It was stated in 2010 that Transylvania was not only home to the world’s most popular vampire; it was also the name of the area that today makes up Kentucky state. It existed for about a year until Congress voted against making it America’s 14th colony.
The Transylvanian settlers set up a government of sorts and then sent a representative named Jim Hogg to the Continental Congress. But the Continental Congress wasn’t too excited about adding any freelance states. Virginia especially was opposed, since it claimed the same land.
An interesting aside: One of Boone’s first acts in Transylvania (now Kentucky) was to establish special rules for breeding horses, thus launching the beginning of the region’s fame as equestrian country. Just think: If things had gone a bit differently, each spring horse aficionados might be enjoying the Transylvania Derby.
How many Dakotas are there? For the longest time, there was just one huge Dakota Territory. And today, everyone knows that the United States has two Dakotas, North and South. But for a few years in the mid-1800s, there was yet another: a tiny patch of land hundreds of miles from its bigger siblings.
Here’s the story: Back when Dakota was still a territory, everyone understood that the enormous parcel needed to be sliced up into states. First Montana was carved out, then Idaho, then Wyoming. When all the chopping was done, there remained a tiny piece left over — at the point where Montana, Idaho, and Wyoming meet. Officially, this little tidbit still belonged to the Dakota Territory, even though the nearest piece of the trimmed-down Dakota was hundreds of miles away.
In retrospect, it would have been a great place for outlaws to hide out since there were no lawmen around. But in the 1860s there probably wasn’t anyone living in Lost Dakota. It was only about one-third the size of Manhattan and was extremely remote. During that era, all U.S. territories expected to become states at some point, although no one proposed such a thing for this desolate patch of forest. Even today, the land remains inaccessible. There’s no road, not even a decent path. However, it does have its share of bears, not to mention the occasional buffalo herd. Yes, even today, buffalo roam the region, which is part of the Yellowstone ecosystem. I’ll admit, this little geographic hiccup isn’t all that significant, but the name “Lost Dakota” is rather evocative.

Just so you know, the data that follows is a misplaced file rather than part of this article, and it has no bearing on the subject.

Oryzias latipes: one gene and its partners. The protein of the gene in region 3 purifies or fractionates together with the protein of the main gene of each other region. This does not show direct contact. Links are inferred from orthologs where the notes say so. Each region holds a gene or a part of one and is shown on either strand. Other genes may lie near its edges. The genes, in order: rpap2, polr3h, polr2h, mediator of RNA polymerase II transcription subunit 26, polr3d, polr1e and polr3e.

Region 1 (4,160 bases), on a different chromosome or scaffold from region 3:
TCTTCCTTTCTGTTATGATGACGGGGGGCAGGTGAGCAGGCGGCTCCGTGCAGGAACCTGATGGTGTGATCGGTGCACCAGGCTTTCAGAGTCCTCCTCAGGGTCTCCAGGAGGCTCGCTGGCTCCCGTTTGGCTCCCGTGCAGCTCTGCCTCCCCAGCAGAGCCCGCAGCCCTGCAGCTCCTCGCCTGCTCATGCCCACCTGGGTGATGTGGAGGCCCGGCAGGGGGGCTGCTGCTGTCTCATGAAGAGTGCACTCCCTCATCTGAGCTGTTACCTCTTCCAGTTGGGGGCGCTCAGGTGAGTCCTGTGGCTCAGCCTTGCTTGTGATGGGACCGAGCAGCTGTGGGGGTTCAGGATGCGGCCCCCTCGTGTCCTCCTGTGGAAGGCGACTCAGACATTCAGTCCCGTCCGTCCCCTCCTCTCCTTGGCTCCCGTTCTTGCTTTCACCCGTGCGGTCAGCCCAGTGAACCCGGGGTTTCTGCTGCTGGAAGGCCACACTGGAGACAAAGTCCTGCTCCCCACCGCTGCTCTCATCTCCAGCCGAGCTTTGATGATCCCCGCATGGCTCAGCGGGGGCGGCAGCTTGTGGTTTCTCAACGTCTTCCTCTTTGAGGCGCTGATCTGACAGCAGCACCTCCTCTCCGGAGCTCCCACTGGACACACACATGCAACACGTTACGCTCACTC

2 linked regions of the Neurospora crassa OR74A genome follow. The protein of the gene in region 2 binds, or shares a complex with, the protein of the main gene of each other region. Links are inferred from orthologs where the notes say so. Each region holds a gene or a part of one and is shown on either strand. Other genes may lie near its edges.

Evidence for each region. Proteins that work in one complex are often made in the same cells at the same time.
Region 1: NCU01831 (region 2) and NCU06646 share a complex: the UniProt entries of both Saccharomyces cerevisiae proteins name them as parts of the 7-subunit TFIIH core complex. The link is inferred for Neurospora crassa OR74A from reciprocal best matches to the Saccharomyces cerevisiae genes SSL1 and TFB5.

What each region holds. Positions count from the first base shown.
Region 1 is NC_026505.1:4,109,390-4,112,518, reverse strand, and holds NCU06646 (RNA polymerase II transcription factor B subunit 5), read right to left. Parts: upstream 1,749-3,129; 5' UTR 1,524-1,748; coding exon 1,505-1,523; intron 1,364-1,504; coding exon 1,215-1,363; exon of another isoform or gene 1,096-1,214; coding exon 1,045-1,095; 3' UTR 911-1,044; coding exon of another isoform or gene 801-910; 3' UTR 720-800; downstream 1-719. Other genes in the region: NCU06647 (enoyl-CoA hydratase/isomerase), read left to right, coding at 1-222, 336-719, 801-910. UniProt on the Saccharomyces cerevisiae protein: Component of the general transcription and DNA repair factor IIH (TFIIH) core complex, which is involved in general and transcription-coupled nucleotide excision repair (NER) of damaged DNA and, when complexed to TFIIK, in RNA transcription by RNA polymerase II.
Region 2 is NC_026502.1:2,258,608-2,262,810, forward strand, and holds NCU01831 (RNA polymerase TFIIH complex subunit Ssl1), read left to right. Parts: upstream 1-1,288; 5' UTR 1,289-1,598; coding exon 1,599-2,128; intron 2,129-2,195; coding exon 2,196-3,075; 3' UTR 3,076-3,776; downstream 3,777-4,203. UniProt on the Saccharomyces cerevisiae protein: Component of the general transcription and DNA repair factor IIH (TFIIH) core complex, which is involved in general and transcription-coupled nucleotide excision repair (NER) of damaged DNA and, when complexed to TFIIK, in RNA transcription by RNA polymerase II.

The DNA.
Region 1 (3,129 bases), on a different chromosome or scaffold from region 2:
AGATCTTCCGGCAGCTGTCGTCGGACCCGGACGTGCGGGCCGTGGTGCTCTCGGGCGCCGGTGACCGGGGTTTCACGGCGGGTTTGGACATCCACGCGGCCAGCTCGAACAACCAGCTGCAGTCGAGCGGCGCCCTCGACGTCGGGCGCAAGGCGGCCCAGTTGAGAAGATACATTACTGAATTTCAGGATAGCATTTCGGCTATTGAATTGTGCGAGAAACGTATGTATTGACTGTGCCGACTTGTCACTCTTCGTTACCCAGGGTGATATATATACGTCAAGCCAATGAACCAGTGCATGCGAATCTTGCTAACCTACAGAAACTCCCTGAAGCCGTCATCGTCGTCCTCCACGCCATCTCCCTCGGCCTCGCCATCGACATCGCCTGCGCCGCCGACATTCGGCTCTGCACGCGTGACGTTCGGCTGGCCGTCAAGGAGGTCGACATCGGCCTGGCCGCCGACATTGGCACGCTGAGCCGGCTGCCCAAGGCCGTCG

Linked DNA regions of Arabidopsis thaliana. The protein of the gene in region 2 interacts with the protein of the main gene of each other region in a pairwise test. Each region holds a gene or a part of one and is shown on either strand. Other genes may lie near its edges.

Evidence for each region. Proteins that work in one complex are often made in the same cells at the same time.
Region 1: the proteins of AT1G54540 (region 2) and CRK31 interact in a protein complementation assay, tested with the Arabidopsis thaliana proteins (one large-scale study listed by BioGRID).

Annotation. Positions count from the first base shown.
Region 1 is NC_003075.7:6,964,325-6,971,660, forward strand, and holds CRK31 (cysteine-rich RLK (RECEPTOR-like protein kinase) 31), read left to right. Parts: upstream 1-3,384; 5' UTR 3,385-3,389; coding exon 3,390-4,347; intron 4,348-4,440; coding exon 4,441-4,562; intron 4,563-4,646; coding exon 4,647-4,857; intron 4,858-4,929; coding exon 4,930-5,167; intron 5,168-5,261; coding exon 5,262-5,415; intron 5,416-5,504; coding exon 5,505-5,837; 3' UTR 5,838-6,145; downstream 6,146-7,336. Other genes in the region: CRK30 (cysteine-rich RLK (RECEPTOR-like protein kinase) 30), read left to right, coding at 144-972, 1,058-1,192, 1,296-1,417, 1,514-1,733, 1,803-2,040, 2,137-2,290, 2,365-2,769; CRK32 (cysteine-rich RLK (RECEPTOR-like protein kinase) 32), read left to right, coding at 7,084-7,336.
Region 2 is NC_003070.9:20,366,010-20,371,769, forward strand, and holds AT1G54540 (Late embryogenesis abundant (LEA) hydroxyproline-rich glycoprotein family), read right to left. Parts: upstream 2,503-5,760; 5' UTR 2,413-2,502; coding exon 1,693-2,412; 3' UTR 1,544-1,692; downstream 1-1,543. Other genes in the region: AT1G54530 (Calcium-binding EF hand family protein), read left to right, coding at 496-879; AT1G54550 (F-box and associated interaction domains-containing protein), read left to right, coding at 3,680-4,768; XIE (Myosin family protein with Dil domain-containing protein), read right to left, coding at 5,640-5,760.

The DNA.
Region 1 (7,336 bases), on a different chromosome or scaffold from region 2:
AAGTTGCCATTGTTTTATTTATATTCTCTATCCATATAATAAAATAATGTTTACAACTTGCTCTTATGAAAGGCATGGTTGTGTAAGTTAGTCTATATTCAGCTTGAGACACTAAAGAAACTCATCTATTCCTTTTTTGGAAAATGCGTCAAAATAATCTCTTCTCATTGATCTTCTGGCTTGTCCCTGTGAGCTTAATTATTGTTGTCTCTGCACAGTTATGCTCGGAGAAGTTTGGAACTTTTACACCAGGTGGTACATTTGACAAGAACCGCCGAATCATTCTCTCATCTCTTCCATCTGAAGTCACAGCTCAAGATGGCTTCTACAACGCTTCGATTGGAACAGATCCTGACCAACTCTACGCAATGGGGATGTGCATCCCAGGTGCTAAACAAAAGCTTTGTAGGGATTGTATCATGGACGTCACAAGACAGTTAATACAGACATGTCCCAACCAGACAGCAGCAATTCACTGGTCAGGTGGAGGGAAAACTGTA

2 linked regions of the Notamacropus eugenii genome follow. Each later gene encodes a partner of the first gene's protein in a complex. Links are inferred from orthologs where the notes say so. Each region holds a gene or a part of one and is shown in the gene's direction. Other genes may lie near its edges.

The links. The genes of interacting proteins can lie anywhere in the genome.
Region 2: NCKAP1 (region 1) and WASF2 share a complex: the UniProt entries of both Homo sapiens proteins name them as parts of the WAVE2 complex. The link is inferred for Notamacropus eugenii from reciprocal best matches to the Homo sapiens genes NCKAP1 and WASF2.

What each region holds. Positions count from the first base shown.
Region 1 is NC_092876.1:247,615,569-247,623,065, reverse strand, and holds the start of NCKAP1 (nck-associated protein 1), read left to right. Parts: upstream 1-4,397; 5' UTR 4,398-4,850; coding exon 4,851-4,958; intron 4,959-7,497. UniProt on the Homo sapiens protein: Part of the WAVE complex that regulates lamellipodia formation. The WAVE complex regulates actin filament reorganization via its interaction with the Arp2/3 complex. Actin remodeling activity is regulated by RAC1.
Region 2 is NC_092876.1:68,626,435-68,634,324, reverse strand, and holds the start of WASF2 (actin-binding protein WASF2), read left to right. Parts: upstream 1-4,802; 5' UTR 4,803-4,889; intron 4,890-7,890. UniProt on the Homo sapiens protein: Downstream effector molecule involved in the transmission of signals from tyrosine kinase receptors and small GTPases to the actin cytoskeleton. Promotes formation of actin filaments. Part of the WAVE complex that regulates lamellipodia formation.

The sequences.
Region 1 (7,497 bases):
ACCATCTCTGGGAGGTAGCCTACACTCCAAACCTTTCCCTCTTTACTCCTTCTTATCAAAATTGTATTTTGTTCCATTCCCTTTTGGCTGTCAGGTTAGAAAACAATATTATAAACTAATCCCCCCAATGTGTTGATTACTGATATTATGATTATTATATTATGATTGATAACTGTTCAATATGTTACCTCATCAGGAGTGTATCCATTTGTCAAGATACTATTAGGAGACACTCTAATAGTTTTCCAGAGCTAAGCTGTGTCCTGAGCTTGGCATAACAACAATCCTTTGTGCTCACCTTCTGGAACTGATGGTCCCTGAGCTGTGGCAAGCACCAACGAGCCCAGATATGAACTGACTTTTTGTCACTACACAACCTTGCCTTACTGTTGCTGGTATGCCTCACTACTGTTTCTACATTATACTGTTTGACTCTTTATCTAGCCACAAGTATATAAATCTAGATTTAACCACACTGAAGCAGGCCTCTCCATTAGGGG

The anomaly lasted only a few years. In 1873, the patch was attached to Montana and became part of Gallatin County.
Transylvania is the name of a place in eastern Europe where Dracula is said to have lived. But that’s not what we’re talking about. The American Transylvania overlays Kentucky. And the name isn’t as odd as it might seem. The word sylvan means “a pleasant woodsy area.” It was a popular suffix during the colonial era; think of Pennsylvania, the pleasant woodsy region originally owned by William Penn.
Back in the early 1770s, most Americans lived east of the Appalachian range. The mountains were hard to cross, and, frankly, the western lands were kind of scary.
Thomas Jefferson had many ideas for Midwest state names that never materialized. One of those was “Sylvania,” which would comprise what today is the Upper Peninsula of Michigan and parts of Minnesota and Wisconsin. Sylvania was a popular suffix back in the day and means a “pleasant woodsy area.” William Penn wanted to use it, too, but settled on Pennsylvania in the end — a name more representative of his family legacy.
American pioneer Daniel Boone also had a thing for the “sylvania” suffix. If he’d had his way, Kentucky would have been called Transylvania and we’d be placing bets on horses at the Transylvania Derby. Boone hoped to call the colony’s capital Boonesborough, but much to the explorer’s chagrin, North Carolina and Virginia voted against Transylvania’s existence.It’s been over half a century since Hawaii joined the United States and the 50th star was added to the flag.
If these states had come to be, we could have had a state of Transylvania, Delmarva, or Nickajack! There was a lot of debate that went on when the United States was being formed. If any of these proposed states had been approved, there may have been a few more than 50 stars sewn into the American flag. One of the proposed states that didn’t make the final 50 was the state of Westsylvania. The idea came up in 1776 during the American Revolution. The state would have been created from parts of modern-day Pennsylvania, West Virginia, and Kentucky.
The next two areas to take a shot at claiming the state of Jefferson were both in Texas. Since Texas is so big, it was given permission to split into as many as four states. Jefferson was first proposed in the southeastern part of the state but no one took the proposal seriously. Then the proposal for Jefferson was put back on the table but this time for the western part of Texas. However, not enough state sponsors approved it and the proposed state failed for the third time.
Similar to the proposed state of Jefferson, there were multiple attempts to create the state of Lincoln.
This proposed state makes a lot of sense. So much sense, in fact, that it’s still debated today. The upper peninsula of Michigan wanted to split off into its own state of Superior (after Lake Superior). The peninsula is very isolated from the rest of the state and has its own unique culture. The people who live in the area are known as Yoopers.
12 Proposed U.S. States That Didn’t Make the Cut